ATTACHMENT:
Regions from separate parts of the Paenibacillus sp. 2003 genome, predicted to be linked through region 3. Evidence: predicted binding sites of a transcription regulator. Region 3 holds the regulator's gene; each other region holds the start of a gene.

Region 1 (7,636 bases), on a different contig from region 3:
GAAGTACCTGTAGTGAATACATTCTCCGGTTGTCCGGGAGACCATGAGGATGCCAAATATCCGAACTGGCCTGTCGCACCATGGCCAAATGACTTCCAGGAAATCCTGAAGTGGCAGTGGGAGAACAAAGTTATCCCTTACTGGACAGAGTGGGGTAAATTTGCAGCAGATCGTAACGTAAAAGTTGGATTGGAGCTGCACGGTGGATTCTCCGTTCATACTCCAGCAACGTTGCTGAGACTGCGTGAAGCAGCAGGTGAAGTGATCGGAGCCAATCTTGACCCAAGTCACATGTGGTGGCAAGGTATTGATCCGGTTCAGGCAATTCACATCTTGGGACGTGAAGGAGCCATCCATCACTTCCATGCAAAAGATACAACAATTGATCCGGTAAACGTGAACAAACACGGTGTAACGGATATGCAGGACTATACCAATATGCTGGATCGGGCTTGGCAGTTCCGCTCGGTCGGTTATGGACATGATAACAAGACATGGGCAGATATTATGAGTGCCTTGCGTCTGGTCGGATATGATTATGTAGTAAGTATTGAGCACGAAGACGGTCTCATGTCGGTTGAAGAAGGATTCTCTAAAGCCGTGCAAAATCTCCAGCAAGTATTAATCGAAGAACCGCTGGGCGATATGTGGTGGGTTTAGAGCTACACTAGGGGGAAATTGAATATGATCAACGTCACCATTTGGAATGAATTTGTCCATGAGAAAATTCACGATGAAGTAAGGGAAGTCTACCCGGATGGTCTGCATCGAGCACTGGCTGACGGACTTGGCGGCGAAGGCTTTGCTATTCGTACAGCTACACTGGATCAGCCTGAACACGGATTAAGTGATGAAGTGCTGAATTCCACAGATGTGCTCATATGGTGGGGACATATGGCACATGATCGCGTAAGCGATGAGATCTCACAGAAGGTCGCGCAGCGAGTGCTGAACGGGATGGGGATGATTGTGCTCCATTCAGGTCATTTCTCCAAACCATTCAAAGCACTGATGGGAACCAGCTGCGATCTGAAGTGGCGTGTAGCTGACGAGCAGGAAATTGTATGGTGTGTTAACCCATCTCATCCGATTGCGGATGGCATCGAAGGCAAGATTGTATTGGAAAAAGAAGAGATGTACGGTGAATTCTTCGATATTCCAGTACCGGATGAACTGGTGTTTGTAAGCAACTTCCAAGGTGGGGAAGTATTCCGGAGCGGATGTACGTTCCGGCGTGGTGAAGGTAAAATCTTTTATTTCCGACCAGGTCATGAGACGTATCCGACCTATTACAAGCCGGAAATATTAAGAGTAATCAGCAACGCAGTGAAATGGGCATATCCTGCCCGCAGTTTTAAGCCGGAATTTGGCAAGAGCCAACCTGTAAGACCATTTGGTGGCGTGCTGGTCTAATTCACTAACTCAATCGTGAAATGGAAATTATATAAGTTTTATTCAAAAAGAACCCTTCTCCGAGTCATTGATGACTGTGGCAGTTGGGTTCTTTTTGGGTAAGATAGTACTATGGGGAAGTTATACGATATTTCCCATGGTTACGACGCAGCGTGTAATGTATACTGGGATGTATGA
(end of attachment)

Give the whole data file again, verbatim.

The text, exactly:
Regions from separate parts of the Paenibacillus sp. 2003 genome, predicted to be linked through region 3. Evidence: predicted binding sites of a transcription regulator. Region 3 holds the regulator's gene; each other region holds the start of a gene.

Region 1 (7,636 bases), on a different contig from region 3:
GAAGTACCTGTAGTGAATACATTCTCCGGTTGTCCGGGAGACCATGAGGATGCCAAATATCCGAACTGGCCTGTCGCACCATGGCCAAATGACTTCCAGGAAATCCTGAAGTGGCAGTGGGAGAACAAAGTTATCCCTTACTGGACAGAGTGGGGTAAATTTGCAGCAGATCGTAACGTAAAAGTTGGATTGGAGCTGCACGGTGGATTCTCCGTTCATACTCCAGCAACGTTGCTGAGACTGCGTGAAGCAGCAGGTGAAGTGATCGGAGCCAATCTTGACCCAAGTCACATGTGGTGGCAAGGTATTGATCCGGTTCAGGCAATTCACATCTTGGGACGTGAAGGAGCCATCCATCACTTCCATGCAAAAGATACAACAATTGATCCGGTAAACGTGAACAAACACGGTGTAACGGATATGCAGGACTATACCAATATGCTGGATCGGGCTTGGCAGTTCCGCTCGGTCGGTTATGGACATGATAACAAGACATGGGCAGATATTATGAGTGCCTTGCGTCTGGTCGGATATGATTATGTAGTAAGTATTGAGCACGAAGACGGTCTCATGTCGGTTGAAGAAGGATTCTCTAAAGCCGTGCAAAATCTCCAGCAAGTATTAATCGAAGAACCGCTGGGCGATATGTGGTGGGTTTAGAGCTACACTAGGGGGAAATTGAATATGATCAACGTCACCATTTGGAATGAATTTGTCCATGAGAAAATTCACGATGAAGTAAGGGAAGTCTACCCGGATGGTCTGCATCGAGCACTGGCTGACGGACTTGGCGGCGAAGGCTTTGCTATTCGTACAGCTACACTGGATCAGCCTGAACACGGATTAAGTGATGAAGTGCTGAATTCCACAGATGTGCTCATATGGTGGGGACATATGGCACATGATCGCGTAAGCGATGAGATCTCACAGAAGGTCGCGCAGCGAGTGCTGAACGGGATGGGGATGATTGTGCTCCATTCAGGTCATTTCTCCAAACCATTCAAAGCACTGATGGGAACCAGCTGCGATCTGAAGTGGCGTGTAGCTGACGAGCAGGAAATTGTATGGTGTGTTAACCCATCTCATCCGATTGCGGATGGCATCGAAGGCAAGATTGTATTGGAAAAAGAAGAGATGTACGGTGAATTCTTCGATATTCCAGTACCGGATGAACTGGTGTTTGTAAGCAACTTCCAAGGTGGGGAAGTATTCCGGAGCGGATGTACGTTCCGGCGTGGTGAAGGTAAAATCTTTTATTTCCGACCAGGTCATGAGACGTATCCGACCTATTACAAGCCGGAAATATTAAGAGTAATCAGCAACGCAGTGAAATGGGCATATCCTGCCCGCAGTTTTAAGCCGGAATTTGGCAAGAGCCAACCTGTAAGACCATTTGGTGGCGTGCTGGTCTAATTCACTAACTCAATCGTGAAATGGAAATTATATAAGTTTTATTCAAAAAGAACCCTTCTCCGAGTCATTGATGACTGTGGCAGTTGGGTTCTTTTTGGGTAAGATAGTACTATGGGGAAGTTATACGATATTTCCCATGGTTACGACGCAGCGTGTAATGTATACTGGGATGTATGA